You can find your inner peace no matter how noisy your environment is.

Now the beauty of meditation is that no matter how loud, how distracting your environment is, you still have the freedom to find silence within you. How is that possible? Because our mind naturally comes to stillness when we stop judging every noise as “disturbing”, when we stop trying to drown them out. If you can take this approach, it is possible to meditate even in a crowded airport or at a traffic signal.

4. It is a religious practice

“Prayer is when you talk to God. Meditation is when God talks to you.”

What does this quote really mean? Before you go diving into different scriptures to find out, tell us this – where do you think the scriptures came from? From yogis, saints, prophets, and siddhas. They were beings who had worked on their body and mind to become receptive to a higher state of consciousness. This is what allowed them to access the timeless insights that they put down in scriptures.

The importance of truth rooted in experience vs belief.

It’s remarkable how the same truths were reflected across borders, cultures, and civilizations. For instance, the significance of the vibration AUM written in the Mandukya Upanishad was also identified as “Amin” in Islamic texts, and as “Amen” in Christianity. The root vibration is exactly the same. Just like sun shines for everyone and the breeze cools all, meditation benefits all.

It doesn’t conflict with any personal beliefs. Why? Because it simply doesn’t require any belief to practice at all! Meditation is a practice that sheds light on your personal limitations, strengths, and deepest purpose to help you blossom as a complete life.

5. You have to meditate for hours to get real benefits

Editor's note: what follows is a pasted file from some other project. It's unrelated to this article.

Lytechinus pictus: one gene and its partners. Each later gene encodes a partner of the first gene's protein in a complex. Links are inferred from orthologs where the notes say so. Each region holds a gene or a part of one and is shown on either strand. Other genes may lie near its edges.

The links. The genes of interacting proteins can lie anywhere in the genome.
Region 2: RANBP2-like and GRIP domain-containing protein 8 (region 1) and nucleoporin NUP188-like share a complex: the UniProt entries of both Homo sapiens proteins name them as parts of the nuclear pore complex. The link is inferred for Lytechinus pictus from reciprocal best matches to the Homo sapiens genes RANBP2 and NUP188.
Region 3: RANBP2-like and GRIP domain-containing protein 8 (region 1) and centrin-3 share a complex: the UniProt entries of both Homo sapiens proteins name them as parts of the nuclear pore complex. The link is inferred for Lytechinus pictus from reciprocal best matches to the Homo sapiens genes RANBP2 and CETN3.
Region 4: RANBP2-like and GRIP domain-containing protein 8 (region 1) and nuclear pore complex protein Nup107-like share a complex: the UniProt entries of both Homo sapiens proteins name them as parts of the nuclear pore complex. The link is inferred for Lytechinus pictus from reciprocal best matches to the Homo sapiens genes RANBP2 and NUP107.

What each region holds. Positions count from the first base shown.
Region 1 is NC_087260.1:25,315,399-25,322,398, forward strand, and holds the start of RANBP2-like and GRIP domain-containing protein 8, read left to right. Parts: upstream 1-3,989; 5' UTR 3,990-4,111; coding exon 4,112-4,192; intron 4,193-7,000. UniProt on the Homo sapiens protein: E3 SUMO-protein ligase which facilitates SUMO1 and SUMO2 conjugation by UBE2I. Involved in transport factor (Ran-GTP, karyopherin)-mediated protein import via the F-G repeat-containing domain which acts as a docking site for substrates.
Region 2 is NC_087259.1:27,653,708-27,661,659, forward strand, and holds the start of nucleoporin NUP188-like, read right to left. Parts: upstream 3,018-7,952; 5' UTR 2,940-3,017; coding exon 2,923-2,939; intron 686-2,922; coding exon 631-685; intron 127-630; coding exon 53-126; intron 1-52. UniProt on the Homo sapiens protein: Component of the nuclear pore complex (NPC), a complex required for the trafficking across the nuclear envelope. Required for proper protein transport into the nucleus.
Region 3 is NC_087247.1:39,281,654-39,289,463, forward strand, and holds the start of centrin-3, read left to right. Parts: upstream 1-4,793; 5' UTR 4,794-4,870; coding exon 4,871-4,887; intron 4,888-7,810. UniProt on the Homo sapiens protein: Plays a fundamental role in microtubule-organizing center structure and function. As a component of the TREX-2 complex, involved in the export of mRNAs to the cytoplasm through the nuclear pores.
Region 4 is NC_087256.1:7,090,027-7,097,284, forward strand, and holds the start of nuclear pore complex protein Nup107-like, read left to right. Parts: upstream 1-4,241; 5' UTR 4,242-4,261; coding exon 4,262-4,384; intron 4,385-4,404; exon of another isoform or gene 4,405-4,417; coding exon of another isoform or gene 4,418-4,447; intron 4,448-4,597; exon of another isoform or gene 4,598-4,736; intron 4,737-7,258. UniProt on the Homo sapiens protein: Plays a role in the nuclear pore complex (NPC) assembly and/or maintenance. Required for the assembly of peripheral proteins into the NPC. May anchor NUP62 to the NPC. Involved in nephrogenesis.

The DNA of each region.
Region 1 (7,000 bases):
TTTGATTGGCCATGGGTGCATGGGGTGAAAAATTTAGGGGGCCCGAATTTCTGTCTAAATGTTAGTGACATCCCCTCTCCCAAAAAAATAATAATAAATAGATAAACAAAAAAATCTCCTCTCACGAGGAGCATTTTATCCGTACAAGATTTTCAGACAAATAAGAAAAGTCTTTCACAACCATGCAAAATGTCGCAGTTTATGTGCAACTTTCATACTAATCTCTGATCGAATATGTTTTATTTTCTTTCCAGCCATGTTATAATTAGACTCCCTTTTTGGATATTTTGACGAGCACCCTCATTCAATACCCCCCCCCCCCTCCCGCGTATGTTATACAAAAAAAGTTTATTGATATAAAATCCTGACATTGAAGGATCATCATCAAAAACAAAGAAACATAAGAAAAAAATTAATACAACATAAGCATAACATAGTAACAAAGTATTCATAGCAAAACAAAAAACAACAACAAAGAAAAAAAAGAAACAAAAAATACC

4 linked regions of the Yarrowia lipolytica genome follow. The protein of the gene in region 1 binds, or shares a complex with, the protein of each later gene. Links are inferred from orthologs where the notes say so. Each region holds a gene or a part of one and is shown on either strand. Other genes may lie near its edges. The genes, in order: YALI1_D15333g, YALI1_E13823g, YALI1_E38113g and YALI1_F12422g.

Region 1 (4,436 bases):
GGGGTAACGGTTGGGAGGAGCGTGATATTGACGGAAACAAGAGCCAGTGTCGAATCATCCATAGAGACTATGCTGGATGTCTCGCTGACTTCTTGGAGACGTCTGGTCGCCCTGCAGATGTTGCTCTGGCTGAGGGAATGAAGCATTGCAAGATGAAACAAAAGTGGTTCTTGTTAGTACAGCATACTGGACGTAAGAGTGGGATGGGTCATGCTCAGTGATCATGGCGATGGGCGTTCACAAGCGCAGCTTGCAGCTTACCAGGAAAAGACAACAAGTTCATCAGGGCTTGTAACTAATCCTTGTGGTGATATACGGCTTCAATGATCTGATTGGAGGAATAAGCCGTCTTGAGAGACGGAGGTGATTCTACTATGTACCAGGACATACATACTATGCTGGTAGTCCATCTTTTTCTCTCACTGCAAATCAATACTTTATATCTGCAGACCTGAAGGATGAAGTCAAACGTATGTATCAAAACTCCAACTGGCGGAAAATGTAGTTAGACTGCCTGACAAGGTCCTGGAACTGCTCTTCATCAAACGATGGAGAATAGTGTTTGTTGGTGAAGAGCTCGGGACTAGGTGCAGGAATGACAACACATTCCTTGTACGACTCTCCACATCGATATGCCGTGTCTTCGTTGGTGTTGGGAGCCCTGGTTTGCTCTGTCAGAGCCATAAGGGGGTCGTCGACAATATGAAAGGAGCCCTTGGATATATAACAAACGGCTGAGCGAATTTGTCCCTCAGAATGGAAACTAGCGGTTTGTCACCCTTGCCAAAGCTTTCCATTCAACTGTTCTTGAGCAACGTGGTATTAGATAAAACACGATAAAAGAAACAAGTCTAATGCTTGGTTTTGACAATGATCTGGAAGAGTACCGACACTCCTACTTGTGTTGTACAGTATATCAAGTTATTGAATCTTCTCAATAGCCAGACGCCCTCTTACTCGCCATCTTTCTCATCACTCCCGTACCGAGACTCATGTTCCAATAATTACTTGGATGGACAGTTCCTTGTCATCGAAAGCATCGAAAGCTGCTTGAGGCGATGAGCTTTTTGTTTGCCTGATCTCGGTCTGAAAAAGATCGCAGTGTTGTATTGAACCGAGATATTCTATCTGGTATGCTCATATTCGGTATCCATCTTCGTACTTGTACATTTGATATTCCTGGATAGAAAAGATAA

It’s not about how long you practice meditation. It’s about how meditative your practice has been. What does that mean? It’s the quality of your meditation that matters, not the quantity.

Waiting for the meditation benefits to pour in.

Someone could be sitting for an hour daydreaming or fighting thoughts throughout their practice. On the other hand, someone could be doing a 20-minute breath watching meditation and progressing far more rapidly. But remember this – quality will only deepen through consistency of your practice. And it’s always easier to set up a consistent routine starting with a simple 15-20 minute meditation. Once you establish this, you can slowly increase your practice time as you wish.

Try this deeply relaxing 15-minute guided meditation.

The connection with your inner space, your source, can happen in a fraction of a moment. As a yoga teacher, I have observed that you don’t need to sit for hours to meditate. The connection with your inner space can happen within a moment, which instantly unlocks peace and joy within you. Within 4-8 weeks of starting your meditation practice, many studies have shown dramatic shifts in stress levels, focus levels, and stability of mood.

Tell us which meditation do you practice. If you want to learn more about meditation, join us for our upcoming 21-day Yoga Challenge to set up your practice routine.